Spring has sprung and with warmer weather upon us, wild edibles are growing rampantly. Wild leeks, a.k.a. ramps, are beginning to appear both in the woods and can even be found at your local Whole Foods Market. Ramps have a flavor that is a mix of onions and garlic, yet more wild and spicy tasting than a traditional leek and can be used wherever shallots or conventional leeks are used. They are high in vitamins A and C, making them a tasty and nutritious choice.
When foraging for ramps in the woods, choose plants that have at least 2-3 bright green leaves, as yellowing or withering leaves are older plants that will not taste as good. Ramps should have a small white bulb attached by a purple stem and be about 6 inches in length. A good test to be sure you are looking at a wild leek, is to pull one and smell it - if it smells like an onion, it's a wild leek . They are typically found in sandy, moist soil near streams in wooded areas. Use caution when foraging for wild leeks, since they are similar in appearance to the poisonous lily of the valley, but if is smells like an onion, it should be safe. If you are unsure, consult someone with experience foraging for wild plants. Also, keep in mind that due in part to their growing popularity, ramps have become endangered in some areas, such as Quebec, so when foraging don't take more than half of the cluster, so that the plant has a chance to survive for next year.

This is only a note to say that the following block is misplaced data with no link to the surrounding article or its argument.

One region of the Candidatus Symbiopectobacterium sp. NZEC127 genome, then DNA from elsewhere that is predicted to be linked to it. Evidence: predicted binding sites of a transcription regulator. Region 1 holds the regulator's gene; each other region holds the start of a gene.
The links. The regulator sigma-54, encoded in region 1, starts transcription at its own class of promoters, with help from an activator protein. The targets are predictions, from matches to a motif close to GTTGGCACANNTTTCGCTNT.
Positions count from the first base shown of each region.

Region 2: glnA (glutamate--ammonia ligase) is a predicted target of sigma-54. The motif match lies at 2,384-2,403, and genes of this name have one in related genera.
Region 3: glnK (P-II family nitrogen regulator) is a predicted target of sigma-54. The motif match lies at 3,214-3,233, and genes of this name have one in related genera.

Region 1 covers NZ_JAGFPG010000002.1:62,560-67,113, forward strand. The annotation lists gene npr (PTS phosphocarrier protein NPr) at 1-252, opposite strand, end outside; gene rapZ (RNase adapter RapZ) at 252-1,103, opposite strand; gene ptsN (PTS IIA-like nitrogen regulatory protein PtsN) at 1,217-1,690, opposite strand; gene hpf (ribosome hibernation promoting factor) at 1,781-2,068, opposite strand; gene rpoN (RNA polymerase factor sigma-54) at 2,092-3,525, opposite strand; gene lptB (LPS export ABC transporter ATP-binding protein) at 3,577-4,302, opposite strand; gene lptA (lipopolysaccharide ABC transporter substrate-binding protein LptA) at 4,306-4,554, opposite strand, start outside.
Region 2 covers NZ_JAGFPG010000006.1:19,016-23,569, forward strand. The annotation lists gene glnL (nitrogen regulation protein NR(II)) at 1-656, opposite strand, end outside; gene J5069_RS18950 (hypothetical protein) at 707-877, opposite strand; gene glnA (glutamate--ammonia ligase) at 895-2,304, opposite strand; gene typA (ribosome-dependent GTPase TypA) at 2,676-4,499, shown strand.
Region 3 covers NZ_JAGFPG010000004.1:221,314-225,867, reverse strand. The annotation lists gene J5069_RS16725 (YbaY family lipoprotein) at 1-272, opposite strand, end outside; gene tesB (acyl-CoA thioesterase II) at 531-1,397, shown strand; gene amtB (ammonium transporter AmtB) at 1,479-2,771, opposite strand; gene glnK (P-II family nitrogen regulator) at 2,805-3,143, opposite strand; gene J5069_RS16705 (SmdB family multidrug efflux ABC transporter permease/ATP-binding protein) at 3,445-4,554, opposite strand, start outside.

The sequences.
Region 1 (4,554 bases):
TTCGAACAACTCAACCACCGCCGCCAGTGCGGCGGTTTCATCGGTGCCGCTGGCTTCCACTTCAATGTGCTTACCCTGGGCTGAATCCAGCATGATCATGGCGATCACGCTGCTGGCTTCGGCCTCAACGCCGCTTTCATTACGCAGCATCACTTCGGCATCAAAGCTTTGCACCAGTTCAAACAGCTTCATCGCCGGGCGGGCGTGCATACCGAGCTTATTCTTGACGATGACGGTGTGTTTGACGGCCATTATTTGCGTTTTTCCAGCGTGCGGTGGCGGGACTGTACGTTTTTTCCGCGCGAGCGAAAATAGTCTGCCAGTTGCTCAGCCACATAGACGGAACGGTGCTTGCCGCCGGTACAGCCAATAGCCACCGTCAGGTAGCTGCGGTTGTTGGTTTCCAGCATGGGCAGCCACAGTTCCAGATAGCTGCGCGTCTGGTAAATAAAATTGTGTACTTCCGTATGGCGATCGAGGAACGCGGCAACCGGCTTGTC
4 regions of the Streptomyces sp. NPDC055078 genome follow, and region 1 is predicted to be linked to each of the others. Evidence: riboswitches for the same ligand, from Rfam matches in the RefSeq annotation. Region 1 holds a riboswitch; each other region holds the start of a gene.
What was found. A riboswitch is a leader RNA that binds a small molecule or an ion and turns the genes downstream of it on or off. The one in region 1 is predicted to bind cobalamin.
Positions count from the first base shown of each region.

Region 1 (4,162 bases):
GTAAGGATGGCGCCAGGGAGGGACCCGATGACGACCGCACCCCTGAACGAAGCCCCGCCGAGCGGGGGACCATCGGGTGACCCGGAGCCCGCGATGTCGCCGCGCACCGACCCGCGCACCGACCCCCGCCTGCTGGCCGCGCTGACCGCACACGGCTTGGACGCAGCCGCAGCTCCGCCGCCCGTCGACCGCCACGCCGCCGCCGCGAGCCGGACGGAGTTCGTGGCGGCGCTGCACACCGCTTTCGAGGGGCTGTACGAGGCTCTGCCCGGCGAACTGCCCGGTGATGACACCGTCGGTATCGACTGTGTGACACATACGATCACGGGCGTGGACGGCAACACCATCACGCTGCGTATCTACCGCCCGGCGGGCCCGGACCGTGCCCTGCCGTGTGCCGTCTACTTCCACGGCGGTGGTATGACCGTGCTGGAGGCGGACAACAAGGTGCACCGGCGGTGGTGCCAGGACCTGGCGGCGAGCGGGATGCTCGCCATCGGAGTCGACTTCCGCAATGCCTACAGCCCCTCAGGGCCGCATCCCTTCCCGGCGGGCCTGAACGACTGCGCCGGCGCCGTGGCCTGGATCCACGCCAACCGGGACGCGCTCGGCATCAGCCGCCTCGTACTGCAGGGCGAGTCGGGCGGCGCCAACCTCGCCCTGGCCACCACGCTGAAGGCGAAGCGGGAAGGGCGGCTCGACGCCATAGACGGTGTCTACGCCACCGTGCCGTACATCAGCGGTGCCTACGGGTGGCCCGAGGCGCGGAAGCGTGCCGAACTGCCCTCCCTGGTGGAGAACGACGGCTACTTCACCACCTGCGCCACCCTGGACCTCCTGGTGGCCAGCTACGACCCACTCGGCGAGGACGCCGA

To prepare ramps, pull off the papery leaf around the stem and trim the roots. Wrap the ramps up tight and store in the fridge, but try to use them as soon as possible, as they will start to wilt within a few days. The recipe below is a fantastic and simple way to prepare ramps, but they can also can be used in a variety of different dishes, such as added to pizzas, soups and omelets.
Handful of ramps fresh from the woods (or the supermarket/food co-op)
1/4 cup walnuts
2 T grated Parmesan cheese
2 T olive oil
1 T honey (preferably a dark honey)
the juice of 1/2 a lemon
sea salt, to taste
black pepper, to taste
Chop the ramps and add them to a food processor along with walnuts, lemon juice, honey and cheese. Add olive oil slowly, running food processor. Add salt and pepper to taste. Pesto can be added to many meals, such as pizza, pasta, sandwiches and quiche or made in large batches at once & stored well in the freezer for months on end which is great when working with ingredients that have such a short season.
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